I picked up James Gleick’s book Chaos on the recommendation of a friend, mistakenly expecting to learn about physics. The cover misled me, conjuring visions of subatomic particles and string theory. There is physics in Chaos, and physicists playing major roles, but really it’s a book about mathematics. Specifically, nonlinear mathematics.
Nonlinear can mean different things depending on the context. For Chaos, we’re concerned with differential equations. Differential equations relate a variable and that variable’s derivative. For example:
Nonlinear differential equations entangle the variable and its derivatives in the same term. A simple nonlinear equation would be:
This equation is relatively benign. is a constant, so we can separate the equation and rearrange it to a solvable form. We’re thrown this sort of thing in the first two weeks of diff eq, before moving onto harder problems.
Most conceivable differential equations are nonlinear. Certain nonlinear forms are solvable, such as the equation above. But the vast majority are not1.
This is a bit of a problem for us humans, because the universe essentially runs on differential equations. Scientists of all disciplines spent decades mistakenly assuming that unpredictable systems actually oscillated around unseen equilibria. Enough systems really do that that it wasn’t an unreasonable hypothesis—but it turns out that most of them don’t.
As the Twentieth Century progressed, things began to change. Mechanical calculators and digital computers finally let men run the numbers fast enough to see that, no, the systems weren’t doing what they’d previously thought. Edward Lorenz’s meteorological simulations are the canonical example, but biology researchers studying population changes, electrical engineers building signal processing systems, and physicists trying to get a handle on fluid mechanics discovered related phenomena around the same time.
Researchers found patterns in the noise. Lorenz discovered his attractors2. Mitchell Feigenbaum noticed period-doubling bifurcation. Benoit Mandelbrot did . . . honestly what didn’t Mandelbrot do? A quartet of physics grad students at UC Santa Cruz calling themselves the Dynamical Systems Collective (among other names) did a lot of the work, flushing out what became chaos theory and bringing it forward for publication.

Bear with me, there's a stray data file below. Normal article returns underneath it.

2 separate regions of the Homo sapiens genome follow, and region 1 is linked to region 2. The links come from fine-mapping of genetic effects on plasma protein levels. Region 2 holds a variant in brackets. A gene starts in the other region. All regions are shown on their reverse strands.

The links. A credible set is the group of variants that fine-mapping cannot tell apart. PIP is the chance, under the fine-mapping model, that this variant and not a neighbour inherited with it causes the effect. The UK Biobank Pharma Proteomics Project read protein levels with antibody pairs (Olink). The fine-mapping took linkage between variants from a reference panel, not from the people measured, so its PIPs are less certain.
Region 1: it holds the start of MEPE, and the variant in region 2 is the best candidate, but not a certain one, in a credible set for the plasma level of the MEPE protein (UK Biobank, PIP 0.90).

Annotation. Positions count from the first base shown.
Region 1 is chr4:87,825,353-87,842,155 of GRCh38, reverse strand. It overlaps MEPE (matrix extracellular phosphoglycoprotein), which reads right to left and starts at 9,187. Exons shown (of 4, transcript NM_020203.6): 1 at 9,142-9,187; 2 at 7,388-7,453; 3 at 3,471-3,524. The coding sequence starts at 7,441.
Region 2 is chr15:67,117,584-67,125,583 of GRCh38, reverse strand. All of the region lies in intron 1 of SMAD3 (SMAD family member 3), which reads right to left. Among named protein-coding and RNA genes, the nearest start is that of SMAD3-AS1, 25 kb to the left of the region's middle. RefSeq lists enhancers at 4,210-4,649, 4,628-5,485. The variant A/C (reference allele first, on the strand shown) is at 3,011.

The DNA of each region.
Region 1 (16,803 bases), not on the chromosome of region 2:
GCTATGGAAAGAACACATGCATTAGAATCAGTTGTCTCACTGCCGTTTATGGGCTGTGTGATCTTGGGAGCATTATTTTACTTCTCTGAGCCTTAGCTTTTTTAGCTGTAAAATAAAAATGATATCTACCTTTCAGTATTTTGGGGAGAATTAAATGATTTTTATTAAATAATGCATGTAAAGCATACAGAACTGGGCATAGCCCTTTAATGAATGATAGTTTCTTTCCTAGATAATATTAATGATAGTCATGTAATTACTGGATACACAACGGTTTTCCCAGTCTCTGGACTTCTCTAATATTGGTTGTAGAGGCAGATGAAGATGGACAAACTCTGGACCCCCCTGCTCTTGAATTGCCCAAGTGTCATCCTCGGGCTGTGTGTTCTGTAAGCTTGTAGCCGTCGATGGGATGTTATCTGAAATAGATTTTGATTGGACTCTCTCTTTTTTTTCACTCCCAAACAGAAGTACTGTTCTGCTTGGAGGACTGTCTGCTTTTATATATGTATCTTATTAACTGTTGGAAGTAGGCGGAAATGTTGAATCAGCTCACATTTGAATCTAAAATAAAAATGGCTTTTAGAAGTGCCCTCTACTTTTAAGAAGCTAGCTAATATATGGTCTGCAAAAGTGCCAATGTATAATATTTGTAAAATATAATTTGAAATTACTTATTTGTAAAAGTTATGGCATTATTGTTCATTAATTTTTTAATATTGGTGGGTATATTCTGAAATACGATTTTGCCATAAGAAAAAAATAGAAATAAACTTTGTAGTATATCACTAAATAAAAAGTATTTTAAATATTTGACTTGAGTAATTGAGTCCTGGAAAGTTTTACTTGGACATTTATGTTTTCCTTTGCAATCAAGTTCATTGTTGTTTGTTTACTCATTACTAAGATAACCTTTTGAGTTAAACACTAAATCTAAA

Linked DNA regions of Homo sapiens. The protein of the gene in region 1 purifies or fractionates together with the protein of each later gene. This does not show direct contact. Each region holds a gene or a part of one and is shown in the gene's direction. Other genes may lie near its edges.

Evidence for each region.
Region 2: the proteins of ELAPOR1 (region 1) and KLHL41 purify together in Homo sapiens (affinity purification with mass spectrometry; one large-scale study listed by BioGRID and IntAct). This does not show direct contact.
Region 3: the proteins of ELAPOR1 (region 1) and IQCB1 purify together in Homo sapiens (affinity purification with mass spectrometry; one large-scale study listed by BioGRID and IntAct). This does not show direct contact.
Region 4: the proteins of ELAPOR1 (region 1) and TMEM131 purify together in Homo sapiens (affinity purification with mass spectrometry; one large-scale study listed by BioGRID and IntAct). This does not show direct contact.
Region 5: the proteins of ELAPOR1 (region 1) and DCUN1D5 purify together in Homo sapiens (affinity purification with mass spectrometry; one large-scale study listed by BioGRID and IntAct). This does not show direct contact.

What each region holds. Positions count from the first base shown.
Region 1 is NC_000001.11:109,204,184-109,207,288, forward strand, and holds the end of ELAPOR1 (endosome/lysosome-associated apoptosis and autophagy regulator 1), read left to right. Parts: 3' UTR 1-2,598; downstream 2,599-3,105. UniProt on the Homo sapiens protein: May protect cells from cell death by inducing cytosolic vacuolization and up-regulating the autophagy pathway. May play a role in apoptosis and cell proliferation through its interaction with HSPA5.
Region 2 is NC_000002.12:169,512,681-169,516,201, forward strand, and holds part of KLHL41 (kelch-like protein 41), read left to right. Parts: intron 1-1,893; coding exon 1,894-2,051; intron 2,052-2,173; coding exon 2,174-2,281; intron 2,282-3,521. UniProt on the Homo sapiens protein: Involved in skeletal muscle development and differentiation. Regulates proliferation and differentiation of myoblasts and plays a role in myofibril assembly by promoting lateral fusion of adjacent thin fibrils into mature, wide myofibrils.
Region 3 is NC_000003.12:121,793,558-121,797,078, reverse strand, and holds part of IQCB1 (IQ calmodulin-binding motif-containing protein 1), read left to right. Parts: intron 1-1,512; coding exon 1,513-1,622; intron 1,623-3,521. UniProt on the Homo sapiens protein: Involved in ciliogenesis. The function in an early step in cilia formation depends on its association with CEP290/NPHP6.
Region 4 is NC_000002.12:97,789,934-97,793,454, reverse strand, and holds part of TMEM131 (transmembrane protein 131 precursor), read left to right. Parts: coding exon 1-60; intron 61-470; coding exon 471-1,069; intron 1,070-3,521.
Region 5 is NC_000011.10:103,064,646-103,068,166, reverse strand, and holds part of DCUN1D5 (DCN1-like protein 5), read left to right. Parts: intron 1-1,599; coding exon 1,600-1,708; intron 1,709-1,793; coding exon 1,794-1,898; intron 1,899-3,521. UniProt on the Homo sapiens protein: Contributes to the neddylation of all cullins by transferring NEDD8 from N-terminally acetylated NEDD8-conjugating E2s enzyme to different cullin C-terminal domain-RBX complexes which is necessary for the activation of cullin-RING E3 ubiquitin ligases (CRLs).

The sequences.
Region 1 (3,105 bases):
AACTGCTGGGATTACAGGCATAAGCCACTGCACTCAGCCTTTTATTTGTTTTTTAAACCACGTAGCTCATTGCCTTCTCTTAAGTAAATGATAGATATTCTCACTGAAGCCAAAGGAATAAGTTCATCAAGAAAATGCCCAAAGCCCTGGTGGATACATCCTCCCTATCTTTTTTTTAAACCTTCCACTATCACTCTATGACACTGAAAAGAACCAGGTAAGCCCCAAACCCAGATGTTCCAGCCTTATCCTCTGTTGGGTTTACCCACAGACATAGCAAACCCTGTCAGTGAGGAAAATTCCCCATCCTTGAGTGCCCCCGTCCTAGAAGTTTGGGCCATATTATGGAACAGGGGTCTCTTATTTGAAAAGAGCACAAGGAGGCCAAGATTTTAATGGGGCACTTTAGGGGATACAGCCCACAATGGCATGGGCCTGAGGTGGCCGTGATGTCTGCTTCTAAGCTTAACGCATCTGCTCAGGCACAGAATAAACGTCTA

Chaos started showing up everywhere. The Dynamical Systems Collective occasionally sat down in a public place and just looked for the nearest pattern of nonlinear behavior, what we now call strange attractors. Was it the dripping faucet in the coffeehouse kitchen? Even massively simplified models of dripping water are nonlinear. Was it that flag blowing in the breeze? One of the members even argued that the needle on his car’s speedometer bounced in a nonlinear fashion.
Once you notice the pattern, you’ll see nonlinear dynamics constantly. It’s easy to quell your curiosity about the world when you think everything has nice, simple governing equations. Some algebraic expression or trigonometric function, with a linear differential equation at worst. And surely that won’t be more than second order!
No. Chaotic systems are all around us. The electrons bouncing through your Ethernet cable behave nonlinearly. Do you know someone with an irregular heartbeat? That’s a nonlinear pattern. Medicine was slow to embrace chaos theory, but the human body is a massively nonlinear system.
Let me intimate that clearly: biological systems tend to be very nonlinear. They cannot be predicted with anything approaching the certainly of simple mechanical systems. And remember, there is no general solution for a simple three body problem.
No equation or set of equations can predict the location of just three lousy planets, approximated as point masses. We’ve known this since the 1880s, but it’s still beginning to sink in to the consciousness of modern civilization. Numerical integration can do wonders, but eventually the system necessarily becomes unpredictable. Only special arrangements can be described as “stable”. In fact, there’s a strong case to be made that the solar system did not form in its current configuration. This arrangement may be an equilibrium reached only after major disruptions, possibly including the ejection of multiple planets to interstellar space.
Now, try developing a semi-functional model of the human brain, neurotransmitters and all. I’ll wait.
When you begin to really think about these things, it can become truly terrifying. The size and degree of our ignorance is difficult to communicate. Engineering and science are considered hard when everything is linearized and simplified to death—the real deal makes that look nearly trivial. Economics and culture are probably even more complex3. After all, molecules don’t have minds of their own.
My biggest criticism of Chaos would probably be that the book doesn’t spend enough time emphasizing this point. There’s a lot of great factual information, but the full implications are barely sketched out. Equations are few and far between—but Mr. Gleick deserves a lot of credit for including equations at all! So despite that flaw, I would very highly recommend Chaos as an introduction to the higher mathematics which makes the world such an interesting place to live.
1Even the solvable ones can be real beasts. I still have this monstrosity bookmarked from an analytical homework problem. They told us not to attempt solving it ourselves, and I can see why.
2I took differential equations multiple times, and Lorenz Attractors were the only nonlinear form we discussed in any real detail, and even that avoided calculations.
3Yet, so far as I can tell, the sociology program at my school requires nothing more than the bare minimum in mathematics. Most of the serious work ends up getting published in econ journals.